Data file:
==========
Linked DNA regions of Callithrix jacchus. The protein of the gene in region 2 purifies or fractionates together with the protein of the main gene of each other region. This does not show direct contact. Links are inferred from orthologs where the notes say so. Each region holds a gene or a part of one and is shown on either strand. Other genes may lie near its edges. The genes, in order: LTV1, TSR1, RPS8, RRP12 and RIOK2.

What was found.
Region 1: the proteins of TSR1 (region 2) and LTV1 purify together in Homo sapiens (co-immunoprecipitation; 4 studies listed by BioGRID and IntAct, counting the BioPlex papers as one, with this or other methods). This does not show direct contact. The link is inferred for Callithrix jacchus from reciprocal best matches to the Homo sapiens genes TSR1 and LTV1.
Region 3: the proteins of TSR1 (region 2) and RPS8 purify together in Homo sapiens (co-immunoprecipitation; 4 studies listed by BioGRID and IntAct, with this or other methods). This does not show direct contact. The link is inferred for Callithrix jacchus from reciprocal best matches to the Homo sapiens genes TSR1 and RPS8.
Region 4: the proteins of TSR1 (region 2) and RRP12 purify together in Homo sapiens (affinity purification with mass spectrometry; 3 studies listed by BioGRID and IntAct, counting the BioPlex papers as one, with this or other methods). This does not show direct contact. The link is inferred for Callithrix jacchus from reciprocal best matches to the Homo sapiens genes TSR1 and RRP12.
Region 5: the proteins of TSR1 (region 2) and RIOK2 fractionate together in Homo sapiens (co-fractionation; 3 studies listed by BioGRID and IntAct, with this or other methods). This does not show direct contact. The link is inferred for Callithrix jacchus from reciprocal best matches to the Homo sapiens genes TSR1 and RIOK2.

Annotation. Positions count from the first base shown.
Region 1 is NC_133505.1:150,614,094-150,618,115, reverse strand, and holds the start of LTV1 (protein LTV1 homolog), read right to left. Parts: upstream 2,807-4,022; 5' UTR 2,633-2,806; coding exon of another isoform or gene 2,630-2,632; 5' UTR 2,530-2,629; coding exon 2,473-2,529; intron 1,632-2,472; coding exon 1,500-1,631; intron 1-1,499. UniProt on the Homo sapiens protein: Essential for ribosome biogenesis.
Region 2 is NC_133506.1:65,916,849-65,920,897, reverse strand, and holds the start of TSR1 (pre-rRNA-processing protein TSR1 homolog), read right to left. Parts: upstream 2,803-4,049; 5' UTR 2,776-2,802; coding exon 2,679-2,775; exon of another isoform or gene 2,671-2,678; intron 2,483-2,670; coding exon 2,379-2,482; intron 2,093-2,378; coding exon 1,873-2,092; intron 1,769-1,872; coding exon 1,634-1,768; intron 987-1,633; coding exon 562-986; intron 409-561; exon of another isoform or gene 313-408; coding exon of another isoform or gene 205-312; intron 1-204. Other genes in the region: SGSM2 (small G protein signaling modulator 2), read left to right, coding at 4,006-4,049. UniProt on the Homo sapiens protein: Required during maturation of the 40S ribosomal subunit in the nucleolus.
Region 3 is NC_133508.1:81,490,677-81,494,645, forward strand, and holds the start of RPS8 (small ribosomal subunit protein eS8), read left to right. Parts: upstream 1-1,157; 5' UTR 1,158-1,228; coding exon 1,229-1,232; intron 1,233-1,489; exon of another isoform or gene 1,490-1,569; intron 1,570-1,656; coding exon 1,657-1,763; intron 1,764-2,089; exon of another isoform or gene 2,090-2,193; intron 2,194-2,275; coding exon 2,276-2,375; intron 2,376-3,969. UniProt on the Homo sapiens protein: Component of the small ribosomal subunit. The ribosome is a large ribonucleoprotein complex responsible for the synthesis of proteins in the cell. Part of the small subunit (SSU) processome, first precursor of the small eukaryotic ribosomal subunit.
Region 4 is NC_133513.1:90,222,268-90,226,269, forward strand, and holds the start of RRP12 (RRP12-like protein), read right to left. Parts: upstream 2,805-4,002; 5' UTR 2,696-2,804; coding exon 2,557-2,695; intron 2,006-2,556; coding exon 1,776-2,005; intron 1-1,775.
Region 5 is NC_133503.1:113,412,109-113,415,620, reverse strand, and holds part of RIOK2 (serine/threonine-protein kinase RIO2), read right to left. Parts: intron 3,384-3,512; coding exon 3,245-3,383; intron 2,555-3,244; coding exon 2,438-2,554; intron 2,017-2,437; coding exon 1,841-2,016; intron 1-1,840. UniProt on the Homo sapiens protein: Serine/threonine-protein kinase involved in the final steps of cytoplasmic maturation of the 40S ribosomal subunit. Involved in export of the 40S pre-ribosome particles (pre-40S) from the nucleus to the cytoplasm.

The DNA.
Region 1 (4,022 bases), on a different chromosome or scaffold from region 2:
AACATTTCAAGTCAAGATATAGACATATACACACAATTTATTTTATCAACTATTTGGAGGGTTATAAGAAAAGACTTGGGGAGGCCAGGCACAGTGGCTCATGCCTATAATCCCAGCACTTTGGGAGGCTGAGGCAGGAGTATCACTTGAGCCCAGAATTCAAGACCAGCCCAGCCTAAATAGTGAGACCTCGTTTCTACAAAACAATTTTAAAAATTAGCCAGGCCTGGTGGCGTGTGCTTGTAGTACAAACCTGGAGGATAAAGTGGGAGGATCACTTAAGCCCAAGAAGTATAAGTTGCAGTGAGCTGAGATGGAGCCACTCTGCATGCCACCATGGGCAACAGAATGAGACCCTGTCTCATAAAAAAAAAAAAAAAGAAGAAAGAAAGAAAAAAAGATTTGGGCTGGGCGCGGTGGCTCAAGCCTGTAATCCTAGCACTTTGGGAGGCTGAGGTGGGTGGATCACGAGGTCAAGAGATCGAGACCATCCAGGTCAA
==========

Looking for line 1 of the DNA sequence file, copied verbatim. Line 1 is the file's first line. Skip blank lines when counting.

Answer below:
Linked DNA regions of Callithrix jacchus. The protein of the gene in region 2 purifies or fractionates together with the protein of the main gene of each other region. This does not show direct contact. Links are inferred from orthologs where the notes say so. Each region holds a gene or a part of one and is shown on either strand. Other genes may lie near its edges. The genes, in order: LTV1, TSR1, RPS8, RRP12 and RIOK2.